Here's How To Bring Up Mental Health Issues With Your Doctor, According To Experts
Talking about your mental health with your doctor can, unfortunately, be excruciatingly awkward. As someone who's been there and who also, in the past, avoided the topic like the plague for ages, I completely understand any discomfort you might feel. But trust me — once you get the ball rolling and open up the conversation, talking about your mental health issues gets easier and easier each time you go in for a visit. I'm guessing that, despite my reassurance, you're probably still pretty nervous about bringing up mental health issues with your doctor without feeling like you need to disintegrate into the examining room table and/or swiftly bolt out of the doctor's office at a moment's notice. That's OK — like I said, it takes practice.
According to Dr. Edo Paz, clinical director at Heartbeat Health and medical adviser for the free primary health care app K Health, when it comes to talking about your mental health with your doctor, there's nothing to be embarrassed about. "Your mental health is part of your overall health: Talking to your doctor about anxiety, depression, or irritability is just like talking about blood pressure or allergies — it’s part of your health," Dr. Paz tells Elite Daily over email.
Once you talk to your doctor, says Paz, they’ll be able to help you identify what seems to be causing you to struggle with your mental health, and they'll also give you a treatment recommendation, which may include medications or a referral to a therapist or psychiatrist.
Additionally, if talking IRL about your issues makes you uncomfortable, there are alternatives out there for you, like mental health/therapy apps, some of which you can use to chat directly with a therapist, as well as mental health helplines you can call or text at any time. For example, the Substance Abuse and Mental Health Services Administration's helpline can be reached 24/7 at 1-800-662-HELP (4357).
If you do decide to talk to your doctor in person, though, it can feel pretty nerve-wracking at first, and those feelings are totally valid. Here are four ways to bring up your concerns so that the conversation feels as comfortable as possible for you.
Keep Track Of How You're Feeling Beforehand
It's best to go into this conversation with your doctor feeling as prepared as possible, so that you can talk about exactly what's on your mind and how to address it. Dr. Paz recommends paying attention to your mental health symptoms over time, and keeping a log of issues that come up, whether that includes recurring negative thoughts you've been having, bad dreams, changes in your diet that you suspect may be linked to your mental health, etc.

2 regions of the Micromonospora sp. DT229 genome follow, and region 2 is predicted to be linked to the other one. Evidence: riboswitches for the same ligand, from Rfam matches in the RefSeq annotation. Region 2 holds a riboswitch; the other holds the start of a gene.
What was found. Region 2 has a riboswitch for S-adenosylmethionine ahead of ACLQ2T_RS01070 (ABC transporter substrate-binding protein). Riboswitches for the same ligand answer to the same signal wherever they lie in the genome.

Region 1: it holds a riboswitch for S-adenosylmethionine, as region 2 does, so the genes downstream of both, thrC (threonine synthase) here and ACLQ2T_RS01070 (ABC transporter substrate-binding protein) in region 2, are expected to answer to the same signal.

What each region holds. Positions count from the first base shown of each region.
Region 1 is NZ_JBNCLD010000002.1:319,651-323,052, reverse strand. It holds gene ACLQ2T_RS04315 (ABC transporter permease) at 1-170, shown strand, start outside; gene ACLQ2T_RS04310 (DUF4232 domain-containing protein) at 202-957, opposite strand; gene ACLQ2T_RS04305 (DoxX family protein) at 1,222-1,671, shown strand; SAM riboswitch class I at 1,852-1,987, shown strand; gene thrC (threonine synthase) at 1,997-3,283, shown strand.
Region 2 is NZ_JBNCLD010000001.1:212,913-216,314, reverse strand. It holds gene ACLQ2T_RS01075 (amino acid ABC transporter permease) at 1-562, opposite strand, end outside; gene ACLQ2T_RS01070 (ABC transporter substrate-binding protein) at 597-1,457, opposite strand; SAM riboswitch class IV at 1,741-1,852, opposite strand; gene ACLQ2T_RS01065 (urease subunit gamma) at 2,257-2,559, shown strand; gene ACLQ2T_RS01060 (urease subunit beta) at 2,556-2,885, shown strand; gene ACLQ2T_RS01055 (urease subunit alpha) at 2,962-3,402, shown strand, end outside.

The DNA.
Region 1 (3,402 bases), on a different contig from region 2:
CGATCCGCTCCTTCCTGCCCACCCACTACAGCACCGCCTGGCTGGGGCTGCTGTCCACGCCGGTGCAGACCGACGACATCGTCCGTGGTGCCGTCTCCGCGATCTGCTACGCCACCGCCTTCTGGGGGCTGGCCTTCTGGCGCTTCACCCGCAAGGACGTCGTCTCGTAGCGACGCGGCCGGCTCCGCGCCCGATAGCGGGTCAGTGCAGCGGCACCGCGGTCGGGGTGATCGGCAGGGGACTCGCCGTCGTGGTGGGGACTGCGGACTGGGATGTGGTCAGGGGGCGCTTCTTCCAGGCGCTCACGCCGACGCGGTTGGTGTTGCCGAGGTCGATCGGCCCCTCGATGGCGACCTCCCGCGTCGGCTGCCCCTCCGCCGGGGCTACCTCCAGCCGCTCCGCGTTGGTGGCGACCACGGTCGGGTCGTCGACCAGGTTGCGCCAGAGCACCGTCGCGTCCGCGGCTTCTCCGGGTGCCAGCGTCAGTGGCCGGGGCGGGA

"You can use an app like K Health to log symptoms and see how people like you were treated," Paz tells Elite Daily. "Or you can keep notes in a journal or on your phone."
Know That Your Mental State And Physical Symptoms Are Often Connected
"Your doctor should be asking about factors like stress and anxiety if there’s a potential connection to other symptoms — if they don’t and you think it matters, bring it up," Dr. Paz suggests. For instance, he adds, stress is a well-known, but poorly understood risk factor for cardiac disease.
Other stress-related physical symptoms can include back and neck aches, tension headaches, stomach aches, a significant loss of or increase in appetite, a significant decrease or increase in how long you sleep, and/or feelings of fatigue, says Dr. Madeline William, Psy.D., a psychologist who treats patients via the telehealth app, LiveHealth Online. "Explaining that you feel that these problems are symptoms of distress or emotional turmoil can be a helpful connection to make for any medical professional," Dr. William tells Elite Daily.
Stick With A Doctor Who's Knowledgable About Mental Health Issues
It never hurts to do some research about your doctor's training and education regarding mental health; in fact, it could be a game-changer when it comes to your treatment, according to Dr. William.
"Don't be afraid to ask about [your doctor's] views on the connection between physical and mental health," she explains. This will help you get the best care possible for your mind and body, she says.
Approach The Conversation With Purpose And Honesty
"In the same way that you trust your doctor to examine your body and to share intimate knowledge about your physical history, you should meet with a professional with whom you feel trusting of your emotional and mental health history," Dr. William tells Elite Daily. "Don't be afraid to be open and honest."
In other words, just as you might make a mental note to ask your doctor to examine or check up on a certain part of your body, Dr. William says it's equally important to go into your appointment with intention and purpose regarding any mental health concerns you have.
Long story short: Have a plan, and stick to it. And again, those details about your symptoms thus far, whether you physically write them down or keep them in the Notes app on your phone, can be extremely helpful here.